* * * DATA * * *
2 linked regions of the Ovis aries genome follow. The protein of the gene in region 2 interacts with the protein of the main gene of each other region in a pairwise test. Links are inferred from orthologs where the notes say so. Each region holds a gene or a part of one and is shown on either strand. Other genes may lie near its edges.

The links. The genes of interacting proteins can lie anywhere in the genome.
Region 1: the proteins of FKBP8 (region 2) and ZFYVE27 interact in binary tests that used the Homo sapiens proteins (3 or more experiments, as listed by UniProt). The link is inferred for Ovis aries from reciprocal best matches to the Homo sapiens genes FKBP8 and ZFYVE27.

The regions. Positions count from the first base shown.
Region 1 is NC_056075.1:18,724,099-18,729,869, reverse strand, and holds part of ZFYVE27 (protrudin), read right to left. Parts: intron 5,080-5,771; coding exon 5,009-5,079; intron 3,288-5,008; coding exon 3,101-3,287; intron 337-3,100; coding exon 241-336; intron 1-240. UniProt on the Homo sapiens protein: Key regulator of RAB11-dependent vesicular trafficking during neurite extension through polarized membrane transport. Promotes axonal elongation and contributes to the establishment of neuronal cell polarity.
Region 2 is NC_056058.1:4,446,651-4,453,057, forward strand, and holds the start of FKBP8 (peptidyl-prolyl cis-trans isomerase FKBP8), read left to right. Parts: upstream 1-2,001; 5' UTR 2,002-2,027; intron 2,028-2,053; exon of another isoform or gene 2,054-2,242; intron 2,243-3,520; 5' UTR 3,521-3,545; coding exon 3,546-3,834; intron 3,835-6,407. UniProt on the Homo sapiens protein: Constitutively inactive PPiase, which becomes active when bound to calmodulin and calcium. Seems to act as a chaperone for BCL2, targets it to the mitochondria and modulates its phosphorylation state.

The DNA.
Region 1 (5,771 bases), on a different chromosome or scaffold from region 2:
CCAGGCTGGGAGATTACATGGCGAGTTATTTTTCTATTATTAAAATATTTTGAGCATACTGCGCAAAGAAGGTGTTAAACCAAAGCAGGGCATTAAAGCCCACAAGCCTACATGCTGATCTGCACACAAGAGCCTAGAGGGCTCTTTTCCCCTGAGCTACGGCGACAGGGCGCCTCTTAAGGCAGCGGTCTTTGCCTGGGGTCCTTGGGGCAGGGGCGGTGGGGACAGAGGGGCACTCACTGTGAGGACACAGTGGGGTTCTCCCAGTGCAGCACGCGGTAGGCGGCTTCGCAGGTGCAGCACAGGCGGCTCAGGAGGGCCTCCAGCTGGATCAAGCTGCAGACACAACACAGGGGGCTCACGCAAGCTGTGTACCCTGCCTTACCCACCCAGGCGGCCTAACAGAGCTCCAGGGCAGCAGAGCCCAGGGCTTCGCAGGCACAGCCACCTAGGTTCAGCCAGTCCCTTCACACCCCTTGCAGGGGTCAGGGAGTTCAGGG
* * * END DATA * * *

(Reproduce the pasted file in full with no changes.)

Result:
2 linked regions of the Ovis aries genome follow. The protein of the gene in region 2 interacts with the protein of the main gene of each other region in a pairwise test. Links are inferred from orthologs where the notes say so. Each region holds a gene or a part of one and is shown on either strand. Other genes may lie near its edges.

The links. The genes of interacting proteins can lie anywhere in the genome.
Region 1: the proteins of FKBP8 (region 2) and ZFYVE27 interact in binary tests that used the Homo sapiens proteins (3 or more experiments, as listed by UniProt). The link is inferred for Ovis aries from reciprocal best matches to the Homo sapiens genes FKBP8 and ZFYVE27.

The regions. Positions count from the first base shown.
Region 1 is NC_056075.1:18,724,099-18,729,869, reverse strand, and holds part of ZFYVE27 (protrudin), read right to left. Parts: intron 5,080-5,771; coding exon 5,009-5,079; intron 3,288-5,008; coding exon 3,101-3,287; intron 337-3,100; coding exon 241-336; intron 1-240. UniProt on the Homo sapiens protein: Key regulator of RAB11-dependent vesicular trafficking during neurite extension through polarized membrane transport. Promotes axonal elongation and contributes to the establishment of neuronal cell polarity.
Region 2 is NC_056058.1:4,446,651-4,453,057, forward strand, and holds the start of FKBP8 (peptidyl-prolyl cis-trans isomerase FKBP8), read left to right. Parts: upstream 1-2,001; 5' UTR 2,002-2,027; intron 2,028-2,053; exon of another isoform or gene 2,054-2,242; intron 2,243-3,520; 5' UTR 3,521-3,545; coding exon 3,546-3,834; intron 3,835-6,407. UniProt on the Homo sapiens protein: Constitutively inactive PPiase, which becomes active when bound to calmodulin and calcium. Seems to act as a chaperone for BCL2, targets it to the mitochondria and modulates its phosphorylation state.

The DNA.
Region 1 (5,771 bases), on a different chromosome or scaffold from region 2:
CCAGGCTGGGAGATTACATGGCGAGTTATTTTTCTATTATTAAAATATTTTGAGCATACTGCGCAAAGAAGGTGTTAAACCAAAGCAGGGCATTAAAGCCCACAAGCCTACATGCTGATCTGCACACAAGAGCCTAGAGGGCTCTTTTCCCCTGAGCTACGGCGACAGGGCGCCTCTTAAGGCAGCGGTCTTTGCCTGGGGTCCTTGGGGCAGGGGCGGTGGGGACAGAGGGGCACTCACTGTGAGGACACAGTGGGGTTCTCCCAGTGCAGCACGCGGTAGGCGGCTTCGCAGGTGCAGCACAGGCGGCTCAGGAGGGCCTCCAGCTGGATCAAGCTGCAGACACAACACAGGGGGCTCACGCAAGCTGTGTACCCTGCCTTACCCACCCAGGCGGCCTAACAGAGCTCCAGGGCAGCAGAGCCCAGGGCTTCGCAGGCACAGCCACCTAGGTTCAGCCAGTCCCTTCACACCCCTTGCAGGGGTCAGGGAGTTCAGGG